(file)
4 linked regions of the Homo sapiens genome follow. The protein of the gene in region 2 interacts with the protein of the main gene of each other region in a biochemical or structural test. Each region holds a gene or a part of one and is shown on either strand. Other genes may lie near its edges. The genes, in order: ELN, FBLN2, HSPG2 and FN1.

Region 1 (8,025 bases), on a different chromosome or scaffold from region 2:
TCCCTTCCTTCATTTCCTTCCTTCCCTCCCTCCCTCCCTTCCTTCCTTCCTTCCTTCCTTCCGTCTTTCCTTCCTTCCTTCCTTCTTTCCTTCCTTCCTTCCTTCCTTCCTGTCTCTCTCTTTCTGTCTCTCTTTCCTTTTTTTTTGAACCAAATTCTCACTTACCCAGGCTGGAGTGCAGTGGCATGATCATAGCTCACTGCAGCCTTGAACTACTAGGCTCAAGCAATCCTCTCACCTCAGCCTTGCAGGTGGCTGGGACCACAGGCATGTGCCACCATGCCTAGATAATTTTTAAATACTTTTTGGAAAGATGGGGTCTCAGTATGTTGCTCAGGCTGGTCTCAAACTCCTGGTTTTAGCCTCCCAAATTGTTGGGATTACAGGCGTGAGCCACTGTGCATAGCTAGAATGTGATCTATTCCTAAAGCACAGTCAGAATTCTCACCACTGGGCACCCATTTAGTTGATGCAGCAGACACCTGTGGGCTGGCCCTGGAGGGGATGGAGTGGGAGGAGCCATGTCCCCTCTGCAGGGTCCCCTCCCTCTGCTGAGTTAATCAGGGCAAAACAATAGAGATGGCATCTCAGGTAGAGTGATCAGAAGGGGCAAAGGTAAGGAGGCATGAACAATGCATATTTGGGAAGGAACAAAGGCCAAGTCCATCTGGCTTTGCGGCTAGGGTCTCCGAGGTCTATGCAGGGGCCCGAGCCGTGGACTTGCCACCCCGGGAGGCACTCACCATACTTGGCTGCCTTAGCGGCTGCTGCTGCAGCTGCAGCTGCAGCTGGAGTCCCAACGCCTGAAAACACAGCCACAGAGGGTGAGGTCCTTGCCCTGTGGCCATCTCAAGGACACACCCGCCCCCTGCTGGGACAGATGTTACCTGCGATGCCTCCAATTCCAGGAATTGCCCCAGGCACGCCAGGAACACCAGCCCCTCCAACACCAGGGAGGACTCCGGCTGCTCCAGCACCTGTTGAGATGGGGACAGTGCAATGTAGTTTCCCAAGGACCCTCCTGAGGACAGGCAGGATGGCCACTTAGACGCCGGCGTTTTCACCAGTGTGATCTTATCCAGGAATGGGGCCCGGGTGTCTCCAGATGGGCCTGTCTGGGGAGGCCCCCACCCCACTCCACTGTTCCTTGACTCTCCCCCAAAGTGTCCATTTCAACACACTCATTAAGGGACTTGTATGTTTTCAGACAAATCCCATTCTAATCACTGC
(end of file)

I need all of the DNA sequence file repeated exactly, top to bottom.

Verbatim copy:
4 linked regions of the Homo sapiens genome follow. The protein of the gene in region 2 interacts with the protein of the main gene of each other region in a biochemical or structural test. Each region holds a gene or a part of one and is shown on either strand. Other genes may lie near its edges. The genes, in order: ELN, FBLN2, HSPG2 and FN1.

Region 1 (8,025 bases), on a different chromosome or scaffold from region 2:
TCCCTTCCTTCATTTCCTTCCTTCCCTCCCTCCCTCCCTTCCTTCCTTCCTTCCTTCCTTCCGTCTTTCCTTCCTTCCTTCCTTCTTTCCTTCCTTCCTTCCTTCCTTCCTGTCTCTCTCTTTCTGTCTCTCTTTCCTTTTTTTTTGAACCAAATTCTCACTTACCCAGGCTGGAGTGCAGTGGCATGATCATAGCTCACTGCAGCCTTGAACTACTAGGCTCAAGCAATCCTCTCACCTCAGCCTTGCAGGTGGCTGGGACCACAGGCATGTGCCACCATGCCTAGATAATTTTTAAATACTTTTTGGAAAGATGGGGTCTCAGTATGTTGCTCAGGCTGGTCTCAAACTCCTGGTTTTAGCCTCCCAAATTGTTGGGATTACAGGCGTGAGCCACTGTGCATAGCTAGAATGTGATCTATTCCTAAAGCACAGTCAGAATTCTCACCACTGGGCACCCATTTAGTTGATGCAGCAGACACCTGTGGGCTGGCCCTGGAGGGGATGGAGTGGGAGGAGCCATGTCCCCTCTGCAGGGTCCCCTCCCTCTGCTGAGTTAATCAGGGCAAAACAATAGAGATGGCATCTCAGGTAGAGTGATCAGAAGGGGCAAAGGTAAGGAGGCATGAACAATGCATATTTGGGAAGGAACAAAGGCCAAGTCCATCTGGCTTTGCGGCTAGGGTCTCCGAGGTCTATGCAGGGGCCCGAGCCGTGGACTTGCCACCCCGGGAGGCACTCACCATACTTGGCTGCCTTAGCGGCTGCTGCTGCAGCTGCAGCTGCAGCTGGAGTCCCAACGCCTGAAAACACAGCCACAGAGGGTGAGGTCCTTGCCCTGTGGCCATCTCAAGGACACACCCGCCCCCTGCTGGGACAGATGTTACCTGCGATGCCTCCAATTCCAGGAATTGCCCCAGGCACGCCAGGAACACCAGCCCCTCCAACACCAGGGAGGACTCCGGCTGCTCCAGCACCTGTTGAGATGGGGACAGTGCAATGTAGTTTCCCAAGGACCCTCCTGAGGACAGGCAGGATGGCCACTTAGACGCCGGCGTTTTCACCAGTGTGATCTTATCCAGGAATGGGGCCCGGGTGTCTCCAGATGGGCCTGTCTGGGGAGGCCCCCACCCCACTCCACTGTTCCTTGACTCTCCCCCAAAGTGTCCATTTCAACACACTCATTAAGGGACTTGTATGTTTTCAGACAAATCCCATTCTAATCACTGC